Published at 26th of November 2019 11:05:38 AM

Chapter 157

Chapter 157: Pinnacle’s Height



“Ulric,” I whispered, signaling him to move out left as I crouched down low behind a fallen log. The massive augmenter silently gathered his small team of five mages and began making their way through the dense trees.


“Brier.” I tilted my head in the direction of the small path to our right, signaling my other head and his troops to follow me. Brier nodded in reply as he unsheathed both of his serrated daggers. The well-built augmenter quickly navigated through the dense forest, his gait long and confident. I followed behind him and his troops a few paces behind with my fingers anxiously positioned on the grip of my artifact, ready to strike.


I’d come to be thankful for the frigid gale that constantly howled through the trees, bobbing the branches and stripping their foliage. It served to cover the sound of our footsteps as we made our way deeper into the forest.


Clearings were frequent but I navigated my troops away from them, in case we were exposed to this great danger that Captain Glory had warned me about. I suppressed the urge to scoff at her ridiculousness—believing the words of a teen that somehow snaked his way to be a lance. He probably made up his suspicions about this powerful foe so he could escape by himself to avoid battle.


<em>I’ll apprehend him on sight if I catch him running away,</em> I thought. <em>Perhaps my critical role in driving off the Alacryan forces and capturing the rogue lance will earn me a well-deserved promotion.</em>


I’d grudgingly followed Captain Glory when she abruptly started ordering her troops to retreat. It was my mistake to so blindly trust her judgement.


After being informed by Captain Glory on what she had been instructed to do by that lance, I immediately turned my troops back. She had the nerve to throw away the battle and risk bringing the entire fight to the cooks and medics back at the encampment, but I was not her subordinate.


The battle had become chaotic after Captain Glory’s troops started retreating, leaving only my troops to fight. However, taking advantage of the fact that the Alacryans tried to go after Captain Glory’s troops, it was easy for my soldiers to subdue a lot of the occupied enemy forces.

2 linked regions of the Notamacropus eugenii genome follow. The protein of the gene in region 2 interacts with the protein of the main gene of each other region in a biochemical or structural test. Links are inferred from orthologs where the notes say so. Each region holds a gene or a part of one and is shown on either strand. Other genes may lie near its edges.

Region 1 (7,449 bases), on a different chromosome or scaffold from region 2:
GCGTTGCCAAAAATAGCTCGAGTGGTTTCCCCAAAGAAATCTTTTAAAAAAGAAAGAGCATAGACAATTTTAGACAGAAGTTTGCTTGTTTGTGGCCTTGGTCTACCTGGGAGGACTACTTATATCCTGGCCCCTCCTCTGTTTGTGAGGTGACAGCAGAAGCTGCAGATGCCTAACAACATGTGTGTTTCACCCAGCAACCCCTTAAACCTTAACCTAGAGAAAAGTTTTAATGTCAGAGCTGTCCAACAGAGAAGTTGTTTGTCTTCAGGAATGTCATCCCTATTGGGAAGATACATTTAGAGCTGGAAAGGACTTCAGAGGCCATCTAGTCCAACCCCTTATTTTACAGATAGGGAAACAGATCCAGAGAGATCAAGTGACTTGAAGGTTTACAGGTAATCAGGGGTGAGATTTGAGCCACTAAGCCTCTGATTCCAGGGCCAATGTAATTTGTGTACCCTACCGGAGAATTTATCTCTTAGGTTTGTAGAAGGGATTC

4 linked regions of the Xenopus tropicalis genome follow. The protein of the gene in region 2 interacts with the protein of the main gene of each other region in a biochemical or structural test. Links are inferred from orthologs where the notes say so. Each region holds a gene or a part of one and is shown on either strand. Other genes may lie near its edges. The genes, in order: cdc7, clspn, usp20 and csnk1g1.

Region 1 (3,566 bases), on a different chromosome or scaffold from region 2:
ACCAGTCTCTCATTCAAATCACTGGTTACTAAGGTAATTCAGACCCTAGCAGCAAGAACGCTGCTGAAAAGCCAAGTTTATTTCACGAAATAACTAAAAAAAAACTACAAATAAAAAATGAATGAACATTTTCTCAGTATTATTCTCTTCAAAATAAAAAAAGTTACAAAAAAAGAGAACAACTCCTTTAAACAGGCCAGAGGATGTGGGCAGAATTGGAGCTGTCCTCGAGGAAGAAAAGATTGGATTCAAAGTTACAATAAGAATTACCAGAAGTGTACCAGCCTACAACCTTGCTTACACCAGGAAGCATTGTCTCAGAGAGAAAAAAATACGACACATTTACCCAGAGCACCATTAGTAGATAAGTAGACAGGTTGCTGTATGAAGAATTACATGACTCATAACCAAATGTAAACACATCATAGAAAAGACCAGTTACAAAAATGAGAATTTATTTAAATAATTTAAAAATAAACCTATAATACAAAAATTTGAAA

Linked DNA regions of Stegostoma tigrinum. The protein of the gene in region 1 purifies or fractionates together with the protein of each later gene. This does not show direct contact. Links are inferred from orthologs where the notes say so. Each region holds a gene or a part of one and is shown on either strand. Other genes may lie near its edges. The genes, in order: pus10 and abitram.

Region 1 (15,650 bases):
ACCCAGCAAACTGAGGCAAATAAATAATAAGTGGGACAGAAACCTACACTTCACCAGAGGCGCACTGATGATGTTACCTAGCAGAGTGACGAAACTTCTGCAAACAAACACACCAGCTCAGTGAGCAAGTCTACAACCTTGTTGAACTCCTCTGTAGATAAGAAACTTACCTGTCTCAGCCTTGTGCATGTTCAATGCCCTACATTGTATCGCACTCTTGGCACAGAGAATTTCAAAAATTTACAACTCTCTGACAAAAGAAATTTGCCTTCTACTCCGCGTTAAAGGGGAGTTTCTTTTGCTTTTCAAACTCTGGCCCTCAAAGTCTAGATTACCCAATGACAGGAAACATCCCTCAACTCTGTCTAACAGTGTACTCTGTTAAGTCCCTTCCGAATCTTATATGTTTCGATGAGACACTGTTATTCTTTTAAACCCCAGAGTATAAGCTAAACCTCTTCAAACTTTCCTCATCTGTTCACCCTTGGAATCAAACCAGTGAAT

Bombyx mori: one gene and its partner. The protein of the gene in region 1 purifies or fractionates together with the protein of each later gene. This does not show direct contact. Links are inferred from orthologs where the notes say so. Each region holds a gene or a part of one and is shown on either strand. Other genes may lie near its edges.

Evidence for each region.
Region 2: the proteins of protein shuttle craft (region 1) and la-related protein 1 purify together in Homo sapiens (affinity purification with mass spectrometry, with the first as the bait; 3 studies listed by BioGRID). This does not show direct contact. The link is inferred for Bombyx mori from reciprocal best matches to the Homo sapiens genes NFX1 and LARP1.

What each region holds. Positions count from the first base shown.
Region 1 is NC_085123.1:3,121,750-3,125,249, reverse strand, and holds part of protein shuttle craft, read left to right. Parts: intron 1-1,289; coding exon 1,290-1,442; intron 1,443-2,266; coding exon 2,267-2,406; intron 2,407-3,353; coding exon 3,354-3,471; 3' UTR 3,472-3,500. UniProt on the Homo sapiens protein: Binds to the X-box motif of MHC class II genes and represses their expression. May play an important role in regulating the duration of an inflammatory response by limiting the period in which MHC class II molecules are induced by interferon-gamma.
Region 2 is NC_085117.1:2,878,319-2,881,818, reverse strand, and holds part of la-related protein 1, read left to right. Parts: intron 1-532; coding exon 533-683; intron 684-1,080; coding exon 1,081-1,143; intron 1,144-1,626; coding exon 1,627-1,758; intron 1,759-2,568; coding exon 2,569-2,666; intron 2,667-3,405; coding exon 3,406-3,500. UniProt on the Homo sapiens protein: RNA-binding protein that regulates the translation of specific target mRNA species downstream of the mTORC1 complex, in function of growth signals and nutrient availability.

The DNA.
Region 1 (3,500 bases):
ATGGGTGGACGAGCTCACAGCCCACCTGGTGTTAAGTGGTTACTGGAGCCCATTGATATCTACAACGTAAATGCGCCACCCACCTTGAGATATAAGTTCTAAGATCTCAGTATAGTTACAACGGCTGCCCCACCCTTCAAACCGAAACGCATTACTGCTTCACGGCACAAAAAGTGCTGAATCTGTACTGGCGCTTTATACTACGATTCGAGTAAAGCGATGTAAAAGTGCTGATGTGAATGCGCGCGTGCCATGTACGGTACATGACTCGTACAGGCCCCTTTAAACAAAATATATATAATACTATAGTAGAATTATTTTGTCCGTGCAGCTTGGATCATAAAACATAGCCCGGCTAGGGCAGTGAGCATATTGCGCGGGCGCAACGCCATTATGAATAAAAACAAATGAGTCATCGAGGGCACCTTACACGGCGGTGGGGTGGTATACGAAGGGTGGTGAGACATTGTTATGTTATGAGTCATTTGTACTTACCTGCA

Better yet, Captain Glory had received her consequences for having so little judgement in the middle of a battle; she’d sustained a sizeable injury to her side that left me in charge of both troops. With my expertise as a commander, I quickly meshed together the two disjointed allied forces and we resumed the fight until an explosion resounded just a bit south from where we’d been fighting.


Unexpectedly, the enemy leaders began ordering their leaders to fall back, leaving us with an exceptional victory. The sound of my cheering troops filled me with a sense of satisfaction that reminded me of what it meant to be a figure of power.


Resuming my duties as the acting general in charge of both divisions, I ordered every able-bodied soldier to pick up an ally’s body and head back to camp. I also ordered the retrieval of any Alacryan soldiers, if still alive, so that they could be interrogated later.


I had wanted to go straight to The Council and debrief them on what had happened here, but Captain Glory stopped me. She suspected that the boy lance and the foe he was fighting had something to do with the explosion and wanted me to take some troops to see what happened.


If it wasn’t for the possibility of apprehending the boy for running away in the midst of battle and the chance to take his place as a lance, I would’ve refused.


Perhaps the deities were finally rewarding me for my service to King Glayder and now, the entirety of Dicathen. I would become one of the pinnacles of power in this continent.


As we trekked further south, the more careful we had to be with our footsteps. As the sun set, mist began pooling between the thick trunks of the trees, obscuring the ground even directly below us. More so than the possibility of an imagined foe, I wanted to catch the boy off guard and accidentally snapping a twig might make him run and complicate the task.


My sources up in The Council’s castle told me that Arthur had not accepted the artifact granted to each of the lances to enhance their powers, but being careless would be a mistake; however much of a coward he may be, the boy was still a lance, after all.


Brier, my right-hand, stopped and wordlessly motioned for me to come. Walking past the soldiers in his unit, I arrived in front of what seemed to have once been a tree.


Looking at the dark sludge pooled in the center of the tree trunk, I slowly reached out when Brier swatted my hand away. My eyes narrowed as I shot my subordinate a glance, but Brier merely shook his head and dipped a spare knife strapped to his thigh into the puddle.


With a faint hiss, the blade of the knife had been completely dissolved in a matter of mere seconds. Shifting my gaze to the rest of the tree that’d toppled over fairly recently, I pointed to it, making sure this acid was what caused it.


Brier nodded in reply and we continued our trek until one of his men—or rather, a woman—pointed out a few more trees with the same corrosion in the middle of their trunks. Some trees were still standing, with the acid only making a small hole, while others were melted down to the roots.